Homebuyers getting cold feet in Hong Kong’s property market amid growing uncertainties
Buyers are starting to have second thoughts on flats, which some analysts say could signal a turn of sentiment in a market that has become used to ever-rising prices, cheap loans and stiff competition for tight supply
Some buyers are so edgy about the Hong Kong property market that they are pulling out of deals, despite losing big deposits.
A buyer who agreed to buy a unit at Sun Hung Kai Properties’ St Martin II two weeks ago cancelled the purchase on Thursday. The U-turn on the HK$7.25 million studio unit in Tai Po in the New Territories meant the buyer had to forfeit the 5 per cent deposit – about HK$362,700 (US$46,200).
That followed five instances on Wednesday at Sun Hung Kai’s Park Yoho Milano in the northern Yuen Long district. A total of nearly HK$2 million will be charged for the sales terminations. The project debuted last month and was seen as the cheapest residential project this year.
The reversals come amid growing uncertainty in the home property market.
Buyers are starting to have second thoughts on flats, which some analysts say could be a signal of a meaningful turn of sentiment in a market that has become used to ever-growing prices, cheap loans and stiff competition for tight supply.
A gloomy outlook appears to be settling in as banks raise mortgage rates, the US-China trade war brings uncertainties, stock markets struggle and Hong Kong government measures to cool prices start to bite.
“Seeing some developers tag their new flats at a less aggressive level or even lower down the prices, buyers are expecting more cheaper new flats to be put onto the market soon,” said Vincent Cheung Kiu-cho, deputy managing director for Asia valuation and advisory services at Colliers International. “The sentiment will last at least a quarter.”
The Zumurud development in Ma Tau Kok developed by CK Property and Empire Group Holdings also reported that a buyer in late July pulled out of a contract that had been signed in April. The buyer faces a loss of over HK$2 million for cancelling the deal.
Such soured interest has spread to lived-in home sales. Agents confirmed that last week the transaction of a 589 sq ft flat at Harbour Place in Kowloon’s Hung Hom was terminated and at least 3 per cent of the home price, or nearly HK$400,000, will be charged for the withdrawal.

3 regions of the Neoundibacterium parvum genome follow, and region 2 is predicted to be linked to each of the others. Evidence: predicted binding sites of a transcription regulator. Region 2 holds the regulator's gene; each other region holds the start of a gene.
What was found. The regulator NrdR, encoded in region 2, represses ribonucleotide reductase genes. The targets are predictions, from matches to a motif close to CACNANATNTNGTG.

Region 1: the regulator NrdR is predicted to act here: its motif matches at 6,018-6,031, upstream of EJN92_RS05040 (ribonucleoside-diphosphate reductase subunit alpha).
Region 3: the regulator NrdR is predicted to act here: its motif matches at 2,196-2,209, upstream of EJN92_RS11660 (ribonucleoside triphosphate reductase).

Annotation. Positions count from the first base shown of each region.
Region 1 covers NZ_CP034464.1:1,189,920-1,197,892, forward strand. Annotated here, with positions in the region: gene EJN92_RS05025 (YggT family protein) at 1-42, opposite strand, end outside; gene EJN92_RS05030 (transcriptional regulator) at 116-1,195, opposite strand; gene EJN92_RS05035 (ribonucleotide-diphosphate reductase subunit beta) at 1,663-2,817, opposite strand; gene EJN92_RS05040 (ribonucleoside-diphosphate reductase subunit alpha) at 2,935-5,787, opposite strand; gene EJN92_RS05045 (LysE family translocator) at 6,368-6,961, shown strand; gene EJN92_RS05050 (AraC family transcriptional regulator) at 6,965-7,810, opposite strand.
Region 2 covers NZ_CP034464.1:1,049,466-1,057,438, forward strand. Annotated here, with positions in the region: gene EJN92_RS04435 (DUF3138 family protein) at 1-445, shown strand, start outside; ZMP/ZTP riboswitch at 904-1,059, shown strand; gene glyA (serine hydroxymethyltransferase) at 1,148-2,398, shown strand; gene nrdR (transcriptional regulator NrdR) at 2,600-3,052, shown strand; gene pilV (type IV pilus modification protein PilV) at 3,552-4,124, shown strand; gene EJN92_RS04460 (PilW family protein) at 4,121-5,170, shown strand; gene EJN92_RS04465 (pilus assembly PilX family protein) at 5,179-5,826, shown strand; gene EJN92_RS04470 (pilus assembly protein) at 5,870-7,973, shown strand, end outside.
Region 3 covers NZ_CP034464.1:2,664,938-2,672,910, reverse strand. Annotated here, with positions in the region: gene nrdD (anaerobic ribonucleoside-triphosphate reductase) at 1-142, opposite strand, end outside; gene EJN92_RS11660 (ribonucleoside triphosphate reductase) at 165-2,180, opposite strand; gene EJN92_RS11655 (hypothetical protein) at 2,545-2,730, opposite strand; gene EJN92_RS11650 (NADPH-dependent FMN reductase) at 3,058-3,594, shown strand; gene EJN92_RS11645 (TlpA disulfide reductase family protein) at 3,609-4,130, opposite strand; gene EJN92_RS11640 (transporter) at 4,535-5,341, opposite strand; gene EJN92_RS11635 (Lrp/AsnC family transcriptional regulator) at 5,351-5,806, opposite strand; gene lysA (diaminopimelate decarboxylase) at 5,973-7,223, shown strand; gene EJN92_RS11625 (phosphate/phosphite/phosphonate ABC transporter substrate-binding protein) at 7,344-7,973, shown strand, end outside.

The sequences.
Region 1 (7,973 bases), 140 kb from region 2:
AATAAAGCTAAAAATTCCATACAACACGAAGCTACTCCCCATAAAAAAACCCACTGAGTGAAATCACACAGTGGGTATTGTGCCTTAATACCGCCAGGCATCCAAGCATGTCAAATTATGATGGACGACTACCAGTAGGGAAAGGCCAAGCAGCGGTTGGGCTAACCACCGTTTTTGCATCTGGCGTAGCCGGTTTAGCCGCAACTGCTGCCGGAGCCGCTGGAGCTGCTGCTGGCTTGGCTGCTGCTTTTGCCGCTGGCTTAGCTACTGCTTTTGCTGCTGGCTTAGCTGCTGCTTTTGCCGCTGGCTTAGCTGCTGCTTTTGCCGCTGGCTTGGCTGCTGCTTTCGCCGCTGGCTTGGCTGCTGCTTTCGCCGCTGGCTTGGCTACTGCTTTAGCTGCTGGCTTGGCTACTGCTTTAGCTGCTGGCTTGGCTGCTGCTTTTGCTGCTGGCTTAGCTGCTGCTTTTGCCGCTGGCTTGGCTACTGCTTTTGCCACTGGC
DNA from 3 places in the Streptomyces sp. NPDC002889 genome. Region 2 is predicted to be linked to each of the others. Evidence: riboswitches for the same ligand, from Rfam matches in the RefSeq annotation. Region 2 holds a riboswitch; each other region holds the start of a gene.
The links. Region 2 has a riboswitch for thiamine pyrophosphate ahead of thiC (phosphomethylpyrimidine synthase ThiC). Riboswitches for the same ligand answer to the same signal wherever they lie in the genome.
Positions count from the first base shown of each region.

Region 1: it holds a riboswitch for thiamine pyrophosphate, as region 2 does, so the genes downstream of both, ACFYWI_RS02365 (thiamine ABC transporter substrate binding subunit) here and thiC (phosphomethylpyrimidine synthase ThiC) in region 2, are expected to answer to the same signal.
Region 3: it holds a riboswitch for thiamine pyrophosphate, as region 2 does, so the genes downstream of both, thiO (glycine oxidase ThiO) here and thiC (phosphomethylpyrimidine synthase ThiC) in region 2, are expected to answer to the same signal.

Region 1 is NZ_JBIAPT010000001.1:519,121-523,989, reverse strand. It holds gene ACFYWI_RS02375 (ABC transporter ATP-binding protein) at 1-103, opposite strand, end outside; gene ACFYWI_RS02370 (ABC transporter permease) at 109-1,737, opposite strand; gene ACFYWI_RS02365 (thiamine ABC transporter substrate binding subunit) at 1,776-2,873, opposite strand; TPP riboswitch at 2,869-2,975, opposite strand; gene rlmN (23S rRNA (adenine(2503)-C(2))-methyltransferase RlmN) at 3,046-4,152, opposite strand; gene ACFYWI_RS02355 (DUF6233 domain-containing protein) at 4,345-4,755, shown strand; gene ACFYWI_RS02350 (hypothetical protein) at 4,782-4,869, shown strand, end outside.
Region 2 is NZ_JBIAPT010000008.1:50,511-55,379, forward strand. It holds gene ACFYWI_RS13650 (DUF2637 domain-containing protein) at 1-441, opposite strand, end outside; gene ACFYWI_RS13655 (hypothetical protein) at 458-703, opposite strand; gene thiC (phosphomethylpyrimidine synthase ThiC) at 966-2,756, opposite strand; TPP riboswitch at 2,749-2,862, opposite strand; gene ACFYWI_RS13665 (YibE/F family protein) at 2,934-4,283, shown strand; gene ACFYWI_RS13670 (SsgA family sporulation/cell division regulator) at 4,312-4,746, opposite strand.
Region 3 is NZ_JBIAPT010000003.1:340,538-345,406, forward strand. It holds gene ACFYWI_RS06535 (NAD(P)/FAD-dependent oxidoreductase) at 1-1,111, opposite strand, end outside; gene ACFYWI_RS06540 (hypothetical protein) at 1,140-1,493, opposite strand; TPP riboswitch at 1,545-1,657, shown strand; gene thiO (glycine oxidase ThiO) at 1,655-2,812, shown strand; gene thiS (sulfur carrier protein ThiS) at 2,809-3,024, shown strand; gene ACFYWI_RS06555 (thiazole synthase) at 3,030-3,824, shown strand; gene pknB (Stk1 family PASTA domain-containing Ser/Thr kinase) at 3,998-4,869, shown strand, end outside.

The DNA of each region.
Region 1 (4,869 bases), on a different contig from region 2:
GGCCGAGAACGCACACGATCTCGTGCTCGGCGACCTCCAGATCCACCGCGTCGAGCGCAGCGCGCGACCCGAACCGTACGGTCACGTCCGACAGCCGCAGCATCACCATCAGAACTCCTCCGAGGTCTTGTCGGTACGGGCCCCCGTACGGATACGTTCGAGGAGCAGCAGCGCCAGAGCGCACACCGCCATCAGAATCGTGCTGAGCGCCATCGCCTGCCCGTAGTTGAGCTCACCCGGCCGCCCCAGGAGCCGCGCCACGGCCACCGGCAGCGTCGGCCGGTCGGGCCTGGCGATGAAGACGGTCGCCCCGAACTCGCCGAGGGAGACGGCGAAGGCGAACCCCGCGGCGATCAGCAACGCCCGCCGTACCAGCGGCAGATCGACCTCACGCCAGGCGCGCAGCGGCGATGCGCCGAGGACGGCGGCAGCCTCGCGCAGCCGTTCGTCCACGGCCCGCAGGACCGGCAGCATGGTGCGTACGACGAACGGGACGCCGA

On Wednesday, Sun Hung Kai offered 119 units at its Cullinan West II development atop Nam Cheong MTR station in Kowloon at an average price of HK$23,893 per square foot after discounts, about 10 per cent lower than the prices of a previous batch offered for sale last December. Analysts are expecting other developers to follow in an attempt to win over buyers.
Sales of flats slowed down in July and are expected to be further deflated in August. Data from agency Ricacorp showed 1,740 new home sales contracts were signed in July, 15 per cent lower than in June. By August 14, only 711 deals for new flats were recorded. Contracts for lived-in homes numbered 4,040 last month, 7 per cent lower than June, and only around 1,300 deals have been booked so far this month.
“There should be a change as home prices have been unreasonably high,” said Nicole Wong, regional head of property research at CLSA. “Some buyers just rushed to nail down a flat and did not do the calculations thoroughly. I have to say that those who bought one in the first half are just very brave.”
July was the 27th consecutive month that the median house price in Hong Kong rose, and in the first half of this year alone, home prices rocketed 13 per cent. Yet, the pace of the increase in prices is slowing, with July being the second straight month to see some pullback.
Meanwhile, UBS has predicted prices will tumble as much as 10 per cent from this month to the end of 2019, while Citibank has forecast a 7 per cent fall in the second half of this year.